. Last Updated: 07/27/2016

August Inflation Stops Dead at Zero

Inflation, once the scourge of Russia's transition to a market economy, stopped dead in its tracks in August, the first month of stable prices since the start of economic reforms in 1992.


Economists said that the August figure of zero inflation was not a one-off but was part of a long-term trend to price stability after four years of raging inflation where prices jumped about 15,000 percent.


The low monthly inflation figure lends credence to the government's anti-inflation policy contained in the 1997 draft federal budget, which lawmakers took up Monday. The document pledges a continuation of tight monetary policy and sets an annual inflation target of 9.5 percent for next year. Although official statistics will not be released until later this week, Irina Goryacheva, head of inflation statistics at the State Statistics Committee, said in a percent, and over the past 12 months prices have risen 40 percent.


August's zero price growth is "a very big step toward stabilization in Russia," Yaroslav Lisovolick, an expert at the Russian-European Center for Economic Policy, said Monday. "It's one of the key factors that can lead to successful macroeconomic stabilization in other areas."


Although the fall traditionally has been a time for prices to rise, Lisovolick said the government is likely to keep a check on inflation in the future "if they stick to an adequate credit and monetary policy."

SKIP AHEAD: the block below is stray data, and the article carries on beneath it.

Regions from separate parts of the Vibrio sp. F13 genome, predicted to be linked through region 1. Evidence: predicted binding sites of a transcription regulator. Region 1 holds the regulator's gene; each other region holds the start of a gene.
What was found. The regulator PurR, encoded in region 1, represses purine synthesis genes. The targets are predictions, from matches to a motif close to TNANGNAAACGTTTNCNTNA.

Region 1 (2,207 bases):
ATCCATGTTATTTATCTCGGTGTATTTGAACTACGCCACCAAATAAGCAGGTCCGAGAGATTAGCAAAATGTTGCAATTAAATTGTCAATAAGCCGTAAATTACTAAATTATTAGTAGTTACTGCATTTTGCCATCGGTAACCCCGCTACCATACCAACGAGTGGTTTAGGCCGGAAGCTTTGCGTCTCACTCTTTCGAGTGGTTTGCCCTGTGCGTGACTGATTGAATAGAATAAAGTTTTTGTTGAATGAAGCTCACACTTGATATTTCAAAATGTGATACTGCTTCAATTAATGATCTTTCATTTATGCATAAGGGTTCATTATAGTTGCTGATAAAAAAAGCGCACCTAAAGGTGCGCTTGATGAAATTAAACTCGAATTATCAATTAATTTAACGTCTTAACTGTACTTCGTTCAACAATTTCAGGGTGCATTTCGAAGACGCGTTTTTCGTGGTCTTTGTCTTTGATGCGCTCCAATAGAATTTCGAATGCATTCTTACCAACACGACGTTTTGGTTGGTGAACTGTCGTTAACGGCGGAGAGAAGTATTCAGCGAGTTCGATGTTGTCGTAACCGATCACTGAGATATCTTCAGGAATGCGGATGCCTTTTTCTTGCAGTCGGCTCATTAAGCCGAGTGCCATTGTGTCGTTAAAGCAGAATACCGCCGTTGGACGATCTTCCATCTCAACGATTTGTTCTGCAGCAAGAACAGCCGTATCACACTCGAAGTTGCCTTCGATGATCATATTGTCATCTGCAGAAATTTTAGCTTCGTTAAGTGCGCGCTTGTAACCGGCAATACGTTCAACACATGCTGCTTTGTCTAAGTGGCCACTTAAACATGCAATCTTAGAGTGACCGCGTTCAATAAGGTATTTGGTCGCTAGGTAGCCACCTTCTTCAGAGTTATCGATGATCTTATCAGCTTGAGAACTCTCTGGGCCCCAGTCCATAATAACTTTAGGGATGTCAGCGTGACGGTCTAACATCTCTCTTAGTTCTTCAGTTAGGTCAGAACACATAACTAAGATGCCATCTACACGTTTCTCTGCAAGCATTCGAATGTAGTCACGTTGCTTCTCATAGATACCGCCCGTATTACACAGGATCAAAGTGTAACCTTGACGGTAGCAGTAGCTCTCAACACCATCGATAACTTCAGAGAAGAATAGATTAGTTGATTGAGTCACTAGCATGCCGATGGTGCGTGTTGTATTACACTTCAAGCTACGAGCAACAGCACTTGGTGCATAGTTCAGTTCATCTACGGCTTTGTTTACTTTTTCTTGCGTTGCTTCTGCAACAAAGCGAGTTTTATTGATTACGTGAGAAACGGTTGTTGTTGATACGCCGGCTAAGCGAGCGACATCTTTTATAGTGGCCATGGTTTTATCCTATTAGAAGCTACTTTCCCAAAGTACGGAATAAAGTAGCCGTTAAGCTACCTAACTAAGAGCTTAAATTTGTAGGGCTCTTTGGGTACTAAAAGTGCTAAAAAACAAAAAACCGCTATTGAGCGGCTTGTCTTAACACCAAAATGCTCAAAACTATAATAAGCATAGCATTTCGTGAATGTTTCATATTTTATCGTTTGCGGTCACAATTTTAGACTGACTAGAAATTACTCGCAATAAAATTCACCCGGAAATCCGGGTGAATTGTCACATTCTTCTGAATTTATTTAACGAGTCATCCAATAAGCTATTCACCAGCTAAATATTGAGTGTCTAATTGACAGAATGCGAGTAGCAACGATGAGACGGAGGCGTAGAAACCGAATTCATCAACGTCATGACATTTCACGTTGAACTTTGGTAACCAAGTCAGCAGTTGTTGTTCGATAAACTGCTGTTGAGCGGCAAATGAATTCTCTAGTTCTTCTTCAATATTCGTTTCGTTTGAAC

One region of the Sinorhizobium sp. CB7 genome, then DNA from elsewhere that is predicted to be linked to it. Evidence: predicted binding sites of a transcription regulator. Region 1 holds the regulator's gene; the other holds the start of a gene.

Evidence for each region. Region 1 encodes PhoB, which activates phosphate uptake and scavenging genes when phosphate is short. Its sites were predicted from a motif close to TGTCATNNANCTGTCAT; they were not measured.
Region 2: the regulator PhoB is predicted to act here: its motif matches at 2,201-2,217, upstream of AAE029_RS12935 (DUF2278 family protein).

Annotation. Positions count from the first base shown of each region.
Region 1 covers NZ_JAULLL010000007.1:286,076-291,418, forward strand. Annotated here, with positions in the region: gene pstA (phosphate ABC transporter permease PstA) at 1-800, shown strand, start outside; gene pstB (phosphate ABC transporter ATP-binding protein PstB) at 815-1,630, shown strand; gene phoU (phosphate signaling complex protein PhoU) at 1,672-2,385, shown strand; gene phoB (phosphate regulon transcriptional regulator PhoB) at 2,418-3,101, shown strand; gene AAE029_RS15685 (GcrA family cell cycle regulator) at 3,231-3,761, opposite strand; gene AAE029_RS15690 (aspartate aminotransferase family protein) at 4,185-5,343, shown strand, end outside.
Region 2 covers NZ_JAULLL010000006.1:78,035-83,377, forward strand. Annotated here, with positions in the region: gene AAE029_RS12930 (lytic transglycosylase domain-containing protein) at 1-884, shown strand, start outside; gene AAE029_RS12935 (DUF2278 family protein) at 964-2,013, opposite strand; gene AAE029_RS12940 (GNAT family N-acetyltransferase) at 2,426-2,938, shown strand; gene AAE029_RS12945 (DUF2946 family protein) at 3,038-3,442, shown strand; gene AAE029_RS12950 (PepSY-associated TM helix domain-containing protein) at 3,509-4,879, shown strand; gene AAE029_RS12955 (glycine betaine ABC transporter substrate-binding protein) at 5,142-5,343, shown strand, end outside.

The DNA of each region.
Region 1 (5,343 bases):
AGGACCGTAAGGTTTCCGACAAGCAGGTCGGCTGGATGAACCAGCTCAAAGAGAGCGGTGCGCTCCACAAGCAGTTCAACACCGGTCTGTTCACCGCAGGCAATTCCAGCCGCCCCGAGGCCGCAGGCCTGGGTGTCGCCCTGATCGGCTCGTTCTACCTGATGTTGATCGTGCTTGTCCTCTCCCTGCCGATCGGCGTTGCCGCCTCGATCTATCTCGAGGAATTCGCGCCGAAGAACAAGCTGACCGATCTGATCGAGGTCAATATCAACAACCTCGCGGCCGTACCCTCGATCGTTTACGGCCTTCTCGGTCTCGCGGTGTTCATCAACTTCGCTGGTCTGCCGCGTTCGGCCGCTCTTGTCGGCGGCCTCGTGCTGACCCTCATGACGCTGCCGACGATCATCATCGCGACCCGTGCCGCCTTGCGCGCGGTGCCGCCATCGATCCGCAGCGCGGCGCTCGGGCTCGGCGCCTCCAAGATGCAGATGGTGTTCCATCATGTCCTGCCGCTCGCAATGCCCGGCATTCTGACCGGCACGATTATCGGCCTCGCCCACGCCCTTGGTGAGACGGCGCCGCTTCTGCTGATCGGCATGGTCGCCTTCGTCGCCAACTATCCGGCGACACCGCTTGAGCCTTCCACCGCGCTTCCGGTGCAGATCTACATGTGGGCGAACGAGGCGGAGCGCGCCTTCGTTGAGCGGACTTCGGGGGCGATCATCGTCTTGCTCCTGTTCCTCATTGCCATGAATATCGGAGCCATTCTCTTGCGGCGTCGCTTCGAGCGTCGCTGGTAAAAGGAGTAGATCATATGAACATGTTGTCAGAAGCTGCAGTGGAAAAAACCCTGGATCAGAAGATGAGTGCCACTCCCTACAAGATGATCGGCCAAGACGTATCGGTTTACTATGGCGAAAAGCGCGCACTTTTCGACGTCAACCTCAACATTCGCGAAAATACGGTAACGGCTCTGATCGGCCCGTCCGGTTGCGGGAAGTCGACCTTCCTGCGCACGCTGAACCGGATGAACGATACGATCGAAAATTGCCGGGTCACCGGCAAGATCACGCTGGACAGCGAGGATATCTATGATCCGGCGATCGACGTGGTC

The recent low inflation figures mark a sharp change from the early years of reform when after prime minister Yegor Gaidar freed prices in January 1992, prices leapt more than 2,000 percent in a year.


Russia's inflation rate stayed high much longer than in many other East European transition economies because of Russia's political instability and a lack of clear government policy. In 1993, inflation remained at 800 percent, only tapering off to 200 percent in 1994 and 131 percent in 1995.


The underlying reason for the high inflation has been a government that has spent way more than it collects in revenue and has been forced to print money to make up the difference.


Over the past year, however, Russia's government has set aside the printing press and has funded its deficit only by borrowing either from commercial investors or from international financial organizations like the International Monetary Fund. The result has been a squeeze on the money supply and a gradual fall in inflation.


The government has signalled it will continue with a tight anti-inflation policy into next year, arguing that inflation is a tax on Russia's poor who are dependent on fixed incomes, and a major brake on investment.


Communists and other critics have argued, however, that the government has cut back on the deficit at the expense of investment in industry and funding for basic social services.


The State Duma is set to begin discussions on the draft of a new tight federal budget for next year, handed to the parliament over the weekend after government approval.